Legislative Assembly for the ACT: 1995 Week 03 Hansard (Wednesday, 31 May 1995) . . Page.. 646 ..
MS FOLLETT (Leader of the Opposition): Mr Speaker, I seek leave to present a petition which does not conform with standing orders in that it does not address the Assembly.
MS FOLLETT: Mr Speaker, I present an out-of-order petition from 33 residents who express the wish to remain in their present accommodation at the Watson Health Services Hostel.
REHABILITATION SERVICES – REVIEW
MRS CARNELL (Chief Minister and Minister for Health and Community Care): I ask for leave of the Assembly to make a ministerial statement on the review into rehabilitation services in the ACT.
MRS CARNELL: Mr Speaker, this Government is committed to the development and improvement of health services in the ACT. During a four-month period in 1994 a review of rehabilitation services in the ACT was conducted. This review, similar to that of the homecall program, was funded by the Medicare incentives program. In other words, it was federally funded. It provides an overview of rehabilitation services in the ACT prior to mid-1994. It is clear that in the past the development of rehabilitation services in the ACT has been fragmented.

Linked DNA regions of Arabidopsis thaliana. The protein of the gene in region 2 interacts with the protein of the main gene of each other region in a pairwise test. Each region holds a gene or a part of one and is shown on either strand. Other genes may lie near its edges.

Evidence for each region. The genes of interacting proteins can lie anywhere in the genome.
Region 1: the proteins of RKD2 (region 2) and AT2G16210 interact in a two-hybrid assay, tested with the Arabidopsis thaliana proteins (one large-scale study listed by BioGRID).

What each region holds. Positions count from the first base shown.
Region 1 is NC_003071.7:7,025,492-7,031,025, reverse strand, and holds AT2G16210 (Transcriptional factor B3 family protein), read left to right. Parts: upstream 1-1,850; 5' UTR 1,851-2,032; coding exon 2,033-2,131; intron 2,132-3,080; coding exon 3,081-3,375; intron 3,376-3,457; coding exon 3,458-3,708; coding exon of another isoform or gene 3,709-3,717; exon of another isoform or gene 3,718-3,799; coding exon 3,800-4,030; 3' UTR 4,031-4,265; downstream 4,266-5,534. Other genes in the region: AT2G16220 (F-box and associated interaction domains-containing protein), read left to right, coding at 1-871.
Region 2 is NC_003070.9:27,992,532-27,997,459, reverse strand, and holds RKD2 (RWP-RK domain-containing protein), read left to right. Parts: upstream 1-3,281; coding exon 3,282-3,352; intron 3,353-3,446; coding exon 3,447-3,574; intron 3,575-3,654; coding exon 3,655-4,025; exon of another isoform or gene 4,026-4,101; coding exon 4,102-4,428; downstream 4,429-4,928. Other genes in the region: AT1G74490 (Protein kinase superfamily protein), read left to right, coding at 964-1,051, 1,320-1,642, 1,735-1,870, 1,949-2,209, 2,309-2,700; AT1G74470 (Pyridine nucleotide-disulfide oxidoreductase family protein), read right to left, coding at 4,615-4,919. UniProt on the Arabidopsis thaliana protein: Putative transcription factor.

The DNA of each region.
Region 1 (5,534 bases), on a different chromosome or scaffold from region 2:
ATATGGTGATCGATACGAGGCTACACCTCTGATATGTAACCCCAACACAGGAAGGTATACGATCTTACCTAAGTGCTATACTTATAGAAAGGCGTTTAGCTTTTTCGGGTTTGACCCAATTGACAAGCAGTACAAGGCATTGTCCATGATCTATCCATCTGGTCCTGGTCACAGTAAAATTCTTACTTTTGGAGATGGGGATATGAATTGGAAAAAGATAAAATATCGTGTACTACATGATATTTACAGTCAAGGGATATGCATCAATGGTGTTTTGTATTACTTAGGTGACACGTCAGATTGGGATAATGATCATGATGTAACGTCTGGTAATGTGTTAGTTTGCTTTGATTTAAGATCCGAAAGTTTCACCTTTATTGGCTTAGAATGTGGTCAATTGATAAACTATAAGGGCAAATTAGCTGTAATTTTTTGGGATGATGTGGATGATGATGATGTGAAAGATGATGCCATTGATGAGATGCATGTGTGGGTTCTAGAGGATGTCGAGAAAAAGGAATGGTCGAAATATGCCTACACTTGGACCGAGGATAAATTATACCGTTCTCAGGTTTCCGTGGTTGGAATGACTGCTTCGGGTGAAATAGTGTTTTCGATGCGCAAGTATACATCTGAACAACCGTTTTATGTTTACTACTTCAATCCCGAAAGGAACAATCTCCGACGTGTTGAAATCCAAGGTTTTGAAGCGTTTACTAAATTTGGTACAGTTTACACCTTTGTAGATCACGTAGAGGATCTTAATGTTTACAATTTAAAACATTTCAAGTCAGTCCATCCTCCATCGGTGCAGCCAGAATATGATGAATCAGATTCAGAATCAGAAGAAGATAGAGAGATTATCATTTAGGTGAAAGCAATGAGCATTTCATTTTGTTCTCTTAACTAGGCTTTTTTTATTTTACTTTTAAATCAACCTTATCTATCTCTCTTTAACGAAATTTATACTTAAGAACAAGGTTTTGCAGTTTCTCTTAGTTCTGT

The review examined rehabilitation services both in the ACT and in the south-east region of New South Wales in terms of availability, gaps and inadequacies in access, appropriateness, and linkages and coordination. The services were considered under the groupings of musculo-skeletal, prosthetic and orthotics, and neurological and acquired brain injury. The review did not cover psychiatric or drug and alcohol rehabilitation. The review adopted a collaborative approach, using a steering committee of government, non-government, union and consumer representatives.
During the review, consumers and service providers were consulted and a range of issues were identified, including inconsistencies in services which were not meeting the community's expectations or needs. The review found that a number of themes emerged about the current range of rehabilitation services. For example, services to meet the accommodation needs of the young brain injured and the transitional living requirements for adults were inadequate. Improved outcomes were reported for people who are involved in a rehabilitation program which includes a transitional living service. A transitional living environment provides, in a homelike environment, the opportunity for people to gain skills and confidence in activities that are part of their daily routine.